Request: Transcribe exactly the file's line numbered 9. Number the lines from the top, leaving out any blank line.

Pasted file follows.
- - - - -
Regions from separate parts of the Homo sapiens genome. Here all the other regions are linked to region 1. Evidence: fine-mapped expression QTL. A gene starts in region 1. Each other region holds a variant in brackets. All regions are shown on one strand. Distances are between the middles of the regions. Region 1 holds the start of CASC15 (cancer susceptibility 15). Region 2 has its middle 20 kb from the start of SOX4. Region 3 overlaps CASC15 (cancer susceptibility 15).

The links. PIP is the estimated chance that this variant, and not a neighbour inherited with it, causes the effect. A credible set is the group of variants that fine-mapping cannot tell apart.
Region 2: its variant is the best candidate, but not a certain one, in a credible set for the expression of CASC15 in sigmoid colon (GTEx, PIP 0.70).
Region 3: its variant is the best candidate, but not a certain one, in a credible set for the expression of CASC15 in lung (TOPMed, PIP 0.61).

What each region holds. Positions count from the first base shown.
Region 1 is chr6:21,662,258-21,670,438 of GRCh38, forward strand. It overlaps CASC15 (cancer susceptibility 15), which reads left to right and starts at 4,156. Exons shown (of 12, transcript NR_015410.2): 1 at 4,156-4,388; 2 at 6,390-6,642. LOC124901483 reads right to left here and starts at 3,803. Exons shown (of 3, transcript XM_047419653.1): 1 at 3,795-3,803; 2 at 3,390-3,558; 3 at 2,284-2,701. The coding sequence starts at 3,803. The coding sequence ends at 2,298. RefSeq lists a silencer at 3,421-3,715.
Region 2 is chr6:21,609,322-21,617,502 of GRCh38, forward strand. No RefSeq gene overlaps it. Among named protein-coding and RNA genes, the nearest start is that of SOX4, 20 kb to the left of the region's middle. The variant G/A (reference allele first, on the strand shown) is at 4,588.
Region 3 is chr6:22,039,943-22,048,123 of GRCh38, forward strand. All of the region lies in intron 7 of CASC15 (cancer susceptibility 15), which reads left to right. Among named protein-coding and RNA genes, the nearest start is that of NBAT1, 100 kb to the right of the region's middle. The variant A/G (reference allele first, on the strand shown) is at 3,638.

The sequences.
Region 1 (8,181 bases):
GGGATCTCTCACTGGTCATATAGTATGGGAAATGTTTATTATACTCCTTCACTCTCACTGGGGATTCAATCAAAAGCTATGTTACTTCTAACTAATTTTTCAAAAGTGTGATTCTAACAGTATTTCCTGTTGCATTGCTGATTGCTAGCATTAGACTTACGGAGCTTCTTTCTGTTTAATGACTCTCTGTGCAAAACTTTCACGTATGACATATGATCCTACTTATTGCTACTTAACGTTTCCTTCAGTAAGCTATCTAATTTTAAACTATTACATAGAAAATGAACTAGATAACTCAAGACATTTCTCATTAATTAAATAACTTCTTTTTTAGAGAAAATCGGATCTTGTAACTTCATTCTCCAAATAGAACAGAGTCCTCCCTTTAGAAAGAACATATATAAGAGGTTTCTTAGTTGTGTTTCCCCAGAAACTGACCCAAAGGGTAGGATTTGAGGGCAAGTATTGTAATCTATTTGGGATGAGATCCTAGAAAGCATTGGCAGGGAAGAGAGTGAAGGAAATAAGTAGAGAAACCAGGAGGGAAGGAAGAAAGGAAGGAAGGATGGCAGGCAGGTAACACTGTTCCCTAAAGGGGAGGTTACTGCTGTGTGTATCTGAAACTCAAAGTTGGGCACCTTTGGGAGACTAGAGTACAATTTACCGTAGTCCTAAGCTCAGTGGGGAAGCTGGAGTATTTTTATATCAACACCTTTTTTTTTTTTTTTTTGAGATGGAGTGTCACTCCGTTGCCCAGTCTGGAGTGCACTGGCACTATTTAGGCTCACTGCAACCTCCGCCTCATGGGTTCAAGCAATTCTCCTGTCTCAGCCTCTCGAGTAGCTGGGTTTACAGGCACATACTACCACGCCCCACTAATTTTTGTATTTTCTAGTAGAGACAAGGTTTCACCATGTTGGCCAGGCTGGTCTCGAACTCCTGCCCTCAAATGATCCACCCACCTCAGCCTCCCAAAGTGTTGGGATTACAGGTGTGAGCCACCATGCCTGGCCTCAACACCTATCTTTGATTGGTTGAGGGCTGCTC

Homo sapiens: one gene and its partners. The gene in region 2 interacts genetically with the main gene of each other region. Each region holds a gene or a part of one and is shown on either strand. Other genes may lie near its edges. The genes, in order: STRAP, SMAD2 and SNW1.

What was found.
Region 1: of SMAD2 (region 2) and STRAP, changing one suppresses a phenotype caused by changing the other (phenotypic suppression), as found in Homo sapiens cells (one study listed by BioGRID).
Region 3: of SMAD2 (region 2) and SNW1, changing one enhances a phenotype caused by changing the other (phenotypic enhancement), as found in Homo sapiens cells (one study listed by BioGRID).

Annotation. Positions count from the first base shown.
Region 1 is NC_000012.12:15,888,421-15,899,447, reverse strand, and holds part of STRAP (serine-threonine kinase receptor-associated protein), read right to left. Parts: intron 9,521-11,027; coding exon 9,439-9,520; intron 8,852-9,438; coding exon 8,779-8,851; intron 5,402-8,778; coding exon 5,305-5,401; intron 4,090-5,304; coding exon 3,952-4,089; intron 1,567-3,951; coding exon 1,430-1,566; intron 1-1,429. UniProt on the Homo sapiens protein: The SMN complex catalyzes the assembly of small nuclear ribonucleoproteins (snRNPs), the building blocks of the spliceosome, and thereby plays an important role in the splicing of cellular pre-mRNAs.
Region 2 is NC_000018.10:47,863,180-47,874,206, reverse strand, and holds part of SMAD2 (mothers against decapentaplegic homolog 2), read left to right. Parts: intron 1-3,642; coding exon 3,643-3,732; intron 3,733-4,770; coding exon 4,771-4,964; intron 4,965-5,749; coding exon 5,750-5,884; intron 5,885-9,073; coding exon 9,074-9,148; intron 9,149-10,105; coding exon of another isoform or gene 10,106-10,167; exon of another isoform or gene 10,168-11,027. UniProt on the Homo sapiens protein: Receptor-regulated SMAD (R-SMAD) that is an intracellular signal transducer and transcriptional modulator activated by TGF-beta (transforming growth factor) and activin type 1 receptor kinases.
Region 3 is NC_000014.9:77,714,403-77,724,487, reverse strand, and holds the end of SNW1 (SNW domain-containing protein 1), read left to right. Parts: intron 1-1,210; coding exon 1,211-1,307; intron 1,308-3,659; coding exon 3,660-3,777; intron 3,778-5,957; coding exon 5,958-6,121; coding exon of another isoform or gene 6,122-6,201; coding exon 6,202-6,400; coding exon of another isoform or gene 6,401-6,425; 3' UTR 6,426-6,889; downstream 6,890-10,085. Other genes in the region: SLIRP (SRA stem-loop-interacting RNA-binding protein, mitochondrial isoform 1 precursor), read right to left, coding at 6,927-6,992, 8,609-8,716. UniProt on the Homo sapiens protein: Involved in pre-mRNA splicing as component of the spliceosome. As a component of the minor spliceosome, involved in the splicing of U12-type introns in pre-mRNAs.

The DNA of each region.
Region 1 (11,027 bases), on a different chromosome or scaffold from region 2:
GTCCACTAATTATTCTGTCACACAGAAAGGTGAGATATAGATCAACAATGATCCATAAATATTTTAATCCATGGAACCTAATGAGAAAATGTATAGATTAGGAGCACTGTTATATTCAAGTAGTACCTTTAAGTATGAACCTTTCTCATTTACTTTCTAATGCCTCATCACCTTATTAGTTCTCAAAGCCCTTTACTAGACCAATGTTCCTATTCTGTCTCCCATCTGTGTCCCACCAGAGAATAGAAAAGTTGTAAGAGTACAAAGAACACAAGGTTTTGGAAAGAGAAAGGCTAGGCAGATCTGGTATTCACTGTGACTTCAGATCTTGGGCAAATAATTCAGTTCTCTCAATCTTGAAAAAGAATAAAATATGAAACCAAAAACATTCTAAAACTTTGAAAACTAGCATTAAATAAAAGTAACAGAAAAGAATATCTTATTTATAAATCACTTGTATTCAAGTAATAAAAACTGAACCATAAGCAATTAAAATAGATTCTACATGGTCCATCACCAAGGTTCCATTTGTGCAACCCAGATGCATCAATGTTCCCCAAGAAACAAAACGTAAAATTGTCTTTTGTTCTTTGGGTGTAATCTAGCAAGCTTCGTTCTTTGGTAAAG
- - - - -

The sequences.